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The effect of the late storm on the Federal fleet.

Below will be found some account of the disasters to the Federal fleet from the storm which prevailed on Friday and Saturday last.

Loss of the Lincoln transport Osceola.

The Charleston Courier, of Wednesday, has the following account of the loss of the Federal transport Osceola:

Capt. Morritt, of the Yankee transport steam propelier Osceola, arrived here yesterday from Georgetown, S. C., in charge of Captains Pinckney and Mazyck, and was taken to the Guard-House, at which place we saw him, when in answer to questions he made the following statement: The Ocsceola sailed from New York on Thursday, October 24th, for Hampton Roads, with a cargo consisting of fifty head of beef cattle, five hundred barrels of potatoes and sundries, arrived at Fortress Monroe, October 27th, where eleven head of cattle were landed, leaving thirty-nine on the vessel. At New York we were ordered to take on board water and provisions for only fifteen days, which made it evident we were not to proceed south of the coast of Georgin, as such a supply would not have answered for a trip to the Gull remained in Hampton Roads until Tuesday, October 29th. When the entire fleet sailed, consisting of from fifty to sixty sail of vessels of all classes, from the powerful steamships Vanderbilt, Battle, Wabash, Minnesota, and Roanoke to the ordinary sized bug-boat.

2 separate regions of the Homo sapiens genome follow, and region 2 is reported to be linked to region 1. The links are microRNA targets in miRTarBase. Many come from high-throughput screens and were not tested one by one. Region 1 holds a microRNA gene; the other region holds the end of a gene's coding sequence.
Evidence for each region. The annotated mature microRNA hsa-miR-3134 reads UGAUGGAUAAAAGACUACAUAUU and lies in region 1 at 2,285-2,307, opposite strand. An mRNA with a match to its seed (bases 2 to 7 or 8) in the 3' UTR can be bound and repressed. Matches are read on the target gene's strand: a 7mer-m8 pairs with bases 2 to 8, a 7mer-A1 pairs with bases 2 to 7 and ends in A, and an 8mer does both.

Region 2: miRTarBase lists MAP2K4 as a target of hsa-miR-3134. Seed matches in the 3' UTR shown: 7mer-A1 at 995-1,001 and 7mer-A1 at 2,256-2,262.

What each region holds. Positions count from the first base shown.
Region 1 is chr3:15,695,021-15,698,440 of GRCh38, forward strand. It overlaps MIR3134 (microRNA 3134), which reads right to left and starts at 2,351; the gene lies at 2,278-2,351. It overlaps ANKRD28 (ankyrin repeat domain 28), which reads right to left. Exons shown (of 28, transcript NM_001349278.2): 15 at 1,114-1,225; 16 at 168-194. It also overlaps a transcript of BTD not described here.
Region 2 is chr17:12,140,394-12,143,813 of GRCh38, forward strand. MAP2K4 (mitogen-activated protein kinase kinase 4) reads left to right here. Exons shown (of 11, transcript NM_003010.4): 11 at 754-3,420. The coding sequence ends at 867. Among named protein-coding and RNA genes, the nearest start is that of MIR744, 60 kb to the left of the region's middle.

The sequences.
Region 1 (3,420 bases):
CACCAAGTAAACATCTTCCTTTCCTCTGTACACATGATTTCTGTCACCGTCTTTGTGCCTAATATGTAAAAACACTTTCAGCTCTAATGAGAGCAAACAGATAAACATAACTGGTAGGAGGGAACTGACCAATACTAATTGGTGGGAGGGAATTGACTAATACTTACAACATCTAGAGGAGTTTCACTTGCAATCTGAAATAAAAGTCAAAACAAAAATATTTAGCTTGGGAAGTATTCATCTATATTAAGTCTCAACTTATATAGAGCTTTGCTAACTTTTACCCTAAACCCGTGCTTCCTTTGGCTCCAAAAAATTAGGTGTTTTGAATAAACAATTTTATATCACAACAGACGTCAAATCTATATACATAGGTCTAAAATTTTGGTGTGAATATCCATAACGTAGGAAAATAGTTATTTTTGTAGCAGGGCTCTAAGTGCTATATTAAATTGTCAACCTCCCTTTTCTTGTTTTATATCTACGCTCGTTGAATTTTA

On Wednesday, it blew heavity from the Southwest, lasting twelve hours, when the wind changed to Southeast and continued stormy, but the smaller vessels were somewhat protected from its force by keeping close under the shore. Early on Friday, the 1st instant, the wind shifted to southeast, and increased to a most severe gate, in which the squadron got separated. White keeping close in shore early on Saturday, say between two and three A. M., the Osceola got ashore on the Day Breaker, off North Island, near Georgetown, and in two hours she bilged, the cattle soon taking to the water, and many of them raaching shore. The vessel having become a wreck, the officers and crew twenty in number, took to their boats, in which they coached North Island, and were taken prisoners.

Capt. Morrill describes the gale as verysevere, and thinks that many of the fleet must have become disabled or lost — some of them being old and by no means capable of going through such weather.

He had no instructions directing him where to proceed, his only orders being to follow the large ships, and other Captains whom he questioned in regard to their destination had only been directed in the same way.

The Osceola was owned in New York, and has been engaged in trading from Cuba to Honduras. Her tonnage was 177. Capt. M. informs us that some of the large transports that left New York took on board troops at that place, but he was not informed as to their number, and had no correct idea.

The wreck of the Osceola was boarded on Monday by the boats of a blockading steamer.

The wreck of the Federal transport Union--a Yankee account.